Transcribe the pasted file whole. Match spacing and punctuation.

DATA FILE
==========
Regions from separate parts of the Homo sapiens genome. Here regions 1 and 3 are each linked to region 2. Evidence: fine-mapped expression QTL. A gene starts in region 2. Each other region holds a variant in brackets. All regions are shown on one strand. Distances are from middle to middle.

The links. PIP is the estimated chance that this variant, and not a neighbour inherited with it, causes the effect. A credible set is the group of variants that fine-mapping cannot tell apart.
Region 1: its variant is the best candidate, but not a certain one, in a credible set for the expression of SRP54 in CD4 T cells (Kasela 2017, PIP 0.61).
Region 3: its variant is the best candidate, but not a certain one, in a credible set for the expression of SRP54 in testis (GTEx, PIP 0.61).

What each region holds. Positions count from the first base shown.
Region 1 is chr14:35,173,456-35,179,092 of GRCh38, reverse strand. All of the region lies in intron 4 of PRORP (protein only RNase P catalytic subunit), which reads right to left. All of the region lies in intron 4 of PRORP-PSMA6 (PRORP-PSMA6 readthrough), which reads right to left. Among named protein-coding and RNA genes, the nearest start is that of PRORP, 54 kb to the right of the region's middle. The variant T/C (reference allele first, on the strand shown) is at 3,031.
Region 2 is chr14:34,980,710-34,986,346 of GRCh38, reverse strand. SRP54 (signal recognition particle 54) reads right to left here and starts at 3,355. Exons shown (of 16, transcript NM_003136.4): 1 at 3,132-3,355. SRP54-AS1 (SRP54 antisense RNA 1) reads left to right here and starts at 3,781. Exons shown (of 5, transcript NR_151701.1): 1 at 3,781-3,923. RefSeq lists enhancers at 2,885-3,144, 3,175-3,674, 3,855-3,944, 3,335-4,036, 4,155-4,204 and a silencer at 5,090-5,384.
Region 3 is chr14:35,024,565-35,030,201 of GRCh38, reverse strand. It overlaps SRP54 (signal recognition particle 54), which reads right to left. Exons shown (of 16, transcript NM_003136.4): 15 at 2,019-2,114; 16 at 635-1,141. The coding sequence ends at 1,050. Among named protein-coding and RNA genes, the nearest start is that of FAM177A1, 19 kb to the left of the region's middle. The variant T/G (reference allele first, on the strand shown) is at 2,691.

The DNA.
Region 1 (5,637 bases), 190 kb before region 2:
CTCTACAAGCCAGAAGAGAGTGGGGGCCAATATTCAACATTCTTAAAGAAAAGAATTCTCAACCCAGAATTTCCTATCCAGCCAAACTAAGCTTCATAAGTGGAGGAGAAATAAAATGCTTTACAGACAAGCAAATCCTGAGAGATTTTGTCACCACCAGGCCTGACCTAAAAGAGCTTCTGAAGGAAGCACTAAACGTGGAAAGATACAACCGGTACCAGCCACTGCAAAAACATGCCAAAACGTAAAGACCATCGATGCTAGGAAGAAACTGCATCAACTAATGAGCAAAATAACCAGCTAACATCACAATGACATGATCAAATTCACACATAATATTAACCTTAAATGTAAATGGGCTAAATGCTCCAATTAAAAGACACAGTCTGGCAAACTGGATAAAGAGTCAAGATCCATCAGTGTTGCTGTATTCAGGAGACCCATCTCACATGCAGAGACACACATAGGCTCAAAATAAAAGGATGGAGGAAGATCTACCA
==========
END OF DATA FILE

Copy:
Regions from separate parts of the Homo sapiens genome. Here regions 1 and 3 are each linked to region 2. Evidence: fine-mapped expression QTL. A gene starts in region 2. Each other region holds a variant in brackets. All regions are shown on one strand. Distances are from middle to middle.

The links. PIP is the estimated chance that this variant, and not a neighbour inherited with it, causes the effect. A credible set is the group of variants that fine-mapping cannot tell apart.
Region 1: its variant is the best candidate, but not a certain one, in a credible set for the expression of SRP54 in CD4 T cells (Kasela 2017, PIP 0.61).
Region 3: its variant is the best candidate, but not a certain one, in a credible set for the expression of SRP54 in testis (GTEx, PIP 0.61).

What each region holds. Positions count from the first base shown.
Region 1 is chr14:35,173,456-35,179,092 of GRCh38, reverse strand. All of the region lies in intron 4 of PRORP (protein only RNase P catalytic subunit), which reads right to left. All of the region lies in intron 4 of PRORP-PSMA6 (PRORP-PSMA6 readthrough), which reads right to left. Among named protein-coding and RNA genes, the nearest start is that of PRORP, 54 kb to the right of the region's middle. The variant T/C (reference allele first, on the strand shown) is at 3,031.
Region 2 is chr14:34,980,710-34,986,346 of GRCh38, reverse strand. SRP54 (signal recognition particle 54) reads right to left here and starts at 3,355. Exons shown (of 16, transcript NM_003136.4): 1 at 3,132-3,355. SRP54-AS1 (SRP54 antisense RNA 1) reads left to right here and starts at 3,781. Exons shown (of 5, transcript NR_151701.1): 1 at 3,781-3,923. RefSeq lists enhancers at 2,885-3,144, 3,175-3,674, 3,855-3,944, 3,335-4,036, 4,155-4,204 and a silencer at 5,090-5,384.
Region 3 is chr14:35,024,565-35,030,201 of GRCh38, reverse strand. It overlaps SRP54 (signal recognition particle 54), which reads right to left. Exons shown (of 16, transcript NM_003136.4): 15 at 2,019-2,114; 16 at 635-1,141. The coding sequence ends at 1,050. Among named protein-coding and RNA genes, the nearest start is that of FAM177A1, 19 kb to the left of the region's middle. The variant T/G (reference allele first, on the strand shown) is at 2,691.

The DNA.
Region 1 (5,637 bases), 190 kb before region 2:
CTCTACAAGCCAGAAGAGAGTGGGGGCCAATATTCAACATTCTTAAAGAAAAGAATTCTCAACCCAGAATTTCCTATCCAGCCAAACTAAGCTTCATAAGTGGAGGAGAAATAAAATGCTTTACAGACAAGCAAATCCTGAGAGATTTTGTCACCACCAGGCCTGACCTAAAAGAGCTTCTGAAGGAAGCACTAAACGTGGAAAGATACAACCGGTACCAGCCACTGCAAAAACATGCCAAAACGTAAAGACCATCGATGCTAGGAAGAAACTGCATCAACTAATGAGCAAAATAACCAGCTAACATCACAATGACATGATCAAATTCACACATAATATTAACCTTAAATGTAAATGGGCTAAATGCTCCAATTAAAAGACACAGTCTGGCAAACTGGATAAAGAGTCAAGATCCATCAGTGTTGCTGTATTCAGGAGACCCATCTCACATGCAGAGACACACATAGGCTCAAAATAAAAGGATGGAGGAAGATCTACCA